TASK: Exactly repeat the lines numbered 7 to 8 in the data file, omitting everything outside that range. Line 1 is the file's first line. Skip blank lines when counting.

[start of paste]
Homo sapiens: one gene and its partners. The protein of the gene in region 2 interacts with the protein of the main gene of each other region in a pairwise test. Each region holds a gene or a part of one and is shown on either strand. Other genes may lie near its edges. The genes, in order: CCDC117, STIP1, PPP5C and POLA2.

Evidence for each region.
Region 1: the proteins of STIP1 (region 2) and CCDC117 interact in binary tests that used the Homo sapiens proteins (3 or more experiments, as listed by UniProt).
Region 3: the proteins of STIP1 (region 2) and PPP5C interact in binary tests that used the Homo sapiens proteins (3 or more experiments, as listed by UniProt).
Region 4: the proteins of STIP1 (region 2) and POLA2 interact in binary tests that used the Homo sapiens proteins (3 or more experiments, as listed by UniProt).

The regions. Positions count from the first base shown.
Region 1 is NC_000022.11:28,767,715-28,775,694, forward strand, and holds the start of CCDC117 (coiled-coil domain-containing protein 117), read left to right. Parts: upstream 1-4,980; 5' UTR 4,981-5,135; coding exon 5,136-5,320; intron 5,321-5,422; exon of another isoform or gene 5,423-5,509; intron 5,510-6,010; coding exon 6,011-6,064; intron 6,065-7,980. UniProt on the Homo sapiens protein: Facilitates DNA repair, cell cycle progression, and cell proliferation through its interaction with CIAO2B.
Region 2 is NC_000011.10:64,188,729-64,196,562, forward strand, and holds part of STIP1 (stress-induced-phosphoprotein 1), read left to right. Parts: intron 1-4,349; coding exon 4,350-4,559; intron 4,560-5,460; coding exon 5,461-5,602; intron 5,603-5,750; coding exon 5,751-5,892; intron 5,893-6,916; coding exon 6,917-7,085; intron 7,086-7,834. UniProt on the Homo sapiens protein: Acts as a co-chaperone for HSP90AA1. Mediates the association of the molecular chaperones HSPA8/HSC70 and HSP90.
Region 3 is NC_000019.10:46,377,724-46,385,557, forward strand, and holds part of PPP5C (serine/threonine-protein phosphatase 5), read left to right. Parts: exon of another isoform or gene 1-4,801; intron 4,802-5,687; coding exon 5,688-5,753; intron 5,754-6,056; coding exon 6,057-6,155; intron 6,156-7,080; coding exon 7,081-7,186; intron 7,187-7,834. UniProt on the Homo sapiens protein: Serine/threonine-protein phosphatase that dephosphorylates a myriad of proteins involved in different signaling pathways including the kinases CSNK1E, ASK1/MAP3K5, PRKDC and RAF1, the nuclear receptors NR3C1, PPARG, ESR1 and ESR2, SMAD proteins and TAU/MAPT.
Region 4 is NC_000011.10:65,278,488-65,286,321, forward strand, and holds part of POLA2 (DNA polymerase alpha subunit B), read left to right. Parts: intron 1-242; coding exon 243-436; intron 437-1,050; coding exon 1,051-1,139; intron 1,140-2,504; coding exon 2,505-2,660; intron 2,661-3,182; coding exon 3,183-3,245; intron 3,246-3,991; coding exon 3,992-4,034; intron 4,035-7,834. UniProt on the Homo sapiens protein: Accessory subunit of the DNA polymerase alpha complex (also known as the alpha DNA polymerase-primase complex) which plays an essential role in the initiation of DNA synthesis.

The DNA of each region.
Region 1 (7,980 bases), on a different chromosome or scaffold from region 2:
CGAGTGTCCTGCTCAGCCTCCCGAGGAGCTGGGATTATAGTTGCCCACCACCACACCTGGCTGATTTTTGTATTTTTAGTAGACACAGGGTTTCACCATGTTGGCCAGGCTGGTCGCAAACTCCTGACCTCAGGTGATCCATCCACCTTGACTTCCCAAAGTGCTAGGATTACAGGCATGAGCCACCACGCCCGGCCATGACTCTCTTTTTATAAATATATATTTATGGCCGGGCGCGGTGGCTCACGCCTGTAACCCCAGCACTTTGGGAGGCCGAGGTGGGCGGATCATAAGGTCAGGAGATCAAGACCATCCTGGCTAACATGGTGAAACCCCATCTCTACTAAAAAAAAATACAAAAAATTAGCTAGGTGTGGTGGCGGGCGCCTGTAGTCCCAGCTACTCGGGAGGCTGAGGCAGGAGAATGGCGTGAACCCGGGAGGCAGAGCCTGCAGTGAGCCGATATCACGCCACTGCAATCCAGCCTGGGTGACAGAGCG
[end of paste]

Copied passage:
Region 1 is NC_000022.11:28,767,715-28,775,694, forward strand, and holds the start of CCDC117 (coiled-coil domain-containing protein 117), read left to right. Parts: upstream 1-4,980; 5' UTR 4,981-5,135; coding exon 5,136-5,320; intron 5,321-5,422; exon of another isoform or gene 5,423-5,509; intron 5,510-6,010; coding exon 6,011-6,064; intron 6,065-7,980. UniProt on the Homo sapiens protein: Facilitates DNA repair, cell cycle progression, and cell proliferation through its interaction with CIAO2B.
Region 2 is NC_000011.10:64,188,729-64,196,562, forward strand, and holds part of STIP1 (stress-induced-phosphoprotein 1), read left to right. Parts: intron 1-4,349; coding exon 4,350-4,559; intron 4,560-5,460; coding exon 5,461-5,602; intron 5,603-5,750; coding exon 5,751-5,892; intron 5,893-6,916; coding exon 6,917-7,085; intron 7,086-7,834. UniProt on the Homo sapiens protein: Acts as a co-chaperone for HSP90AA1. Mediates the association of the molecular chaperones HSPA8/HSC70 and HSP90.